Straightforward Steps to Making a Shibori Stitch Resist Thistle

shibori stitch resist thistle (1)

Here is more encouragement and advice to help you to make a stitch resist thistle. This one is not for beginners as it incorporates 4 different types of stitching and needs careful manipulation. I have made this design into a rather pretty lamp.

This is a step by step guide on how to create a stitch resist thistle design.

So as not to repeat my general instructions about sewing please look at this blog post to see the general tips of equipment needed. “7 Helpful Hints for shibori sewing”

For visual help look at my video where I show very clearly the process of Shibori sewing including some of the techniques we use today.

4 Steps to Making Your Own Thistle Design

1. Drawing the Design

You start by drawing the design on to ready for dyeing fabric (ie pre washed at 60 degrees C/ 140 degrees F) with tailors chalk or removable fabric marker. My example here is 11cm/ 4 ½” high plus 28cm/11” long stem. All instructions are for this size.

shibori stitch resist thistle
The complete shibori stitch resist thistle

The shape of a thistle is made of a cup with the flower coming out of it. Draw a line downwards at the bottom of the cup to mark the stem. And two curved lines to suggest the bracts either side of the flower plus a small leaf shape half way down.

2. Stitching your Design

There are 4 different Shibori stitches used in this design: miru, mokume, ori nui and guntai shibori.

The thistle cup itself is created by folding the fabric in half along the centre line of the cup and then sew the 7 or 8 lines of simple running stitches (miru shibori) through both layers of fabric with double thread and a small cotton “tag” knotted into the end of each row of double thread.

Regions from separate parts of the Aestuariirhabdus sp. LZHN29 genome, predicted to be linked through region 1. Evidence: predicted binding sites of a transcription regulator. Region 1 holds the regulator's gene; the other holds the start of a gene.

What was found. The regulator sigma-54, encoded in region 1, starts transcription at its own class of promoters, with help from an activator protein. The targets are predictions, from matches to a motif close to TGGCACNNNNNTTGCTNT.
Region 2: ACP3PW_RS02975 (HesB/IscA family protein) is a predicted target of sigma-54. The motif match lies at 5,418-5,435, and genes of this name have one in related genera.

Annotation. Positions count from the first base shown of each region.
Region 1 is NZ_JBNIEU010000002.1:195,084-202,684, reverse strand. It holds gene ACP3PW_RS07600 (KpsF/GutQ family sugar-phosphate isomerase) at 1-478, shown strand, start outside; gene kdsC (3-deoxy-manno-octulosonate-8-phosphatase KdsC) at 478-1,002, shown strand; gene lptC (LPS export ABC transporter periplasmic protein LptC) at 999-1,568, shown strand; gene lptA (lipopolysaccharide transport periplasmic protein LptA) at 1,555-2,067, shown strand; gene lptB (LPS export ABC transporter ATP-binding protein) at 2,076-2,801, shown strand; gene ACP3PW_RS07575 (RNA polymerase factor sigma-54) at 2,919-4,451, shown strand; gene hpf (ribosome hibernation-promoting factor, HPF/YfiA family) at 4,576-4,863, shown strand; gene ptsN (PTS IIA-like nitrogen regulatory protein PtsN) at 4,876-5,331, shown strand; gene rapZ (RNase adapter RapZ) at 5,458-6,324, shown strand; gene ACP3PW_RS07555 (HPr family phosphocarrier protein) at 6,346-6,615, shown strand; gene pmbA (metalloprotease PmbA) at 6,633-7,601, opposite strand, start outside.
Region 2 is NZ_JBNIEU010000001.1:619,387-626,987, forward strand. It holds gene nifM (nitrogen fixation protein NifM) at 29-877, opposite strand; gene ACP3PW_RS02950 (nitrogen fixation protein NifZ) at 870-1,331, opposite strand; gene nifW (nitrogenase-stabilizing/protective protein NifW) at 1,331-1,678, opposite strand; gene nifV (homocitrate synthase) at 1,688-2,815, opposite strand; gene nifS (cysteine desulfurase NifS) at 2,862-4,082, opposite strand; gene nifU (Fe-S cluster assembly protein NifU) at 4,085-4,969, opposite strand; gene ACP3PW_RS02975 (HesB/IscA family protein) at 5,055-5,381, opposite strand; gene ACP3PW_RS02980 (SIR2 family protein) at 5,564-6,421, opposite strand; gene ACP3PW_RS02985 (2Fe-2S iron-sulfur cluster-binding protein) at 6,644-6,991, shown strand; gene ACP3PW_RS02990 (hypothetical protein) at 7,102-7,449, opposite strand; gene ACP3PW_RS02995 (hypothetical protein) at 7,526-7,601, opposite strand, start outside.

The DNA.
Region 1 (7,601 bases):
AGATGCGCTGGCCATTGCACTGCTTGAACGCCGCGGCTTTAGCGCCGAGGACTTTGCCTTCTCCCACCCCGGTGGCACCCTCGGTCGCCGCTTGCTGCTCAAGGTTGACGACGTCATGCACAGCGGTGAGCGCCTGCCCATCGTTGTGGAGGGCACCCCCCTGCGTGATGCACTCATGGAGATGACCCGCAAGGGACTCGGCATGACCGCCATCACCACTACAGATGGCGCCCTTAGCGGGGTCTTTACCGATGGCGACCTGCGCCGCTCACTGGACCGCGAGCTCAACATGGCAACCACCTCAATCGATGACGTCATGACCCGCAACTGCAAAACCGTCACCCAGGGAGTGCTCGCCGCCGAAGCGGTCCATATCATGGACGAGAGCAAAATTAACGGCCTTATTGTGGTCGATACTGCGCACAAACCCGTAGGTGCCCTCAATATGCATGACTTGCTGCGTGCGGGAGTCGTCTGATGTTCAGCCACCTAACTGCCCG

mokume shibori thistle head stitching
Shows mokume and miru stitching used to create the thistle head

The flower head is made from 15 lines getting slightly longer away from the body of the thistle. Each row and each stitch is in line with the one below, each stitch getting wider as you go up. They are sewn with simple running stitches through one layer of fabric (mokume shibori) with double thread and a small cotton “tag” knotted into the end of each row of double thread.

Add two side bracts and the leaf with guntai shibori as described here in another blog.

Add a stem from the bottom of the thistle head, created by carefully making a fold (ori nui) along the line of the stem so you are pinching 2 thicknesses of fabric in your fingers. With a double thread and small cotton “tag” in the end sew through 2 layers of fabric.

3. Pulling up the Stitching

Now it is time to pull all the stitching up. Start with the thistle cup stitching. One by one pull them up and once pulled up separate the two threads and insert another “tag” between and tie a double knot around it securing the line of stitching.

The next job is to pull up the 15 lines of parallel stitching. One by one pull them up and once pulled up separate the two threads and insert another “tag” between and tie a double knot around it securing the line of stitching. Repeat this 15 times. The thread needs to be pulled up very tight but without breaking it!

The stem is gathered up securing the end as described above.

shibori thistle stitching (1)
Shibori stitch resist thistle all gathered up ready for dyeing

4. Dyeing

You now have your design ready for dyeing. This design will only work successfully with indigo. My experience tells me that guntai shibori does not work as well with fibre reactive dyes. The design is too faint.

Once dyed you unpick all the stitching to reveal the design.

I hope you have found these instructions helpful and wish you success in making your own thistle. If you would like to get regular ideas for creating in shibori sign up to my newsletter.

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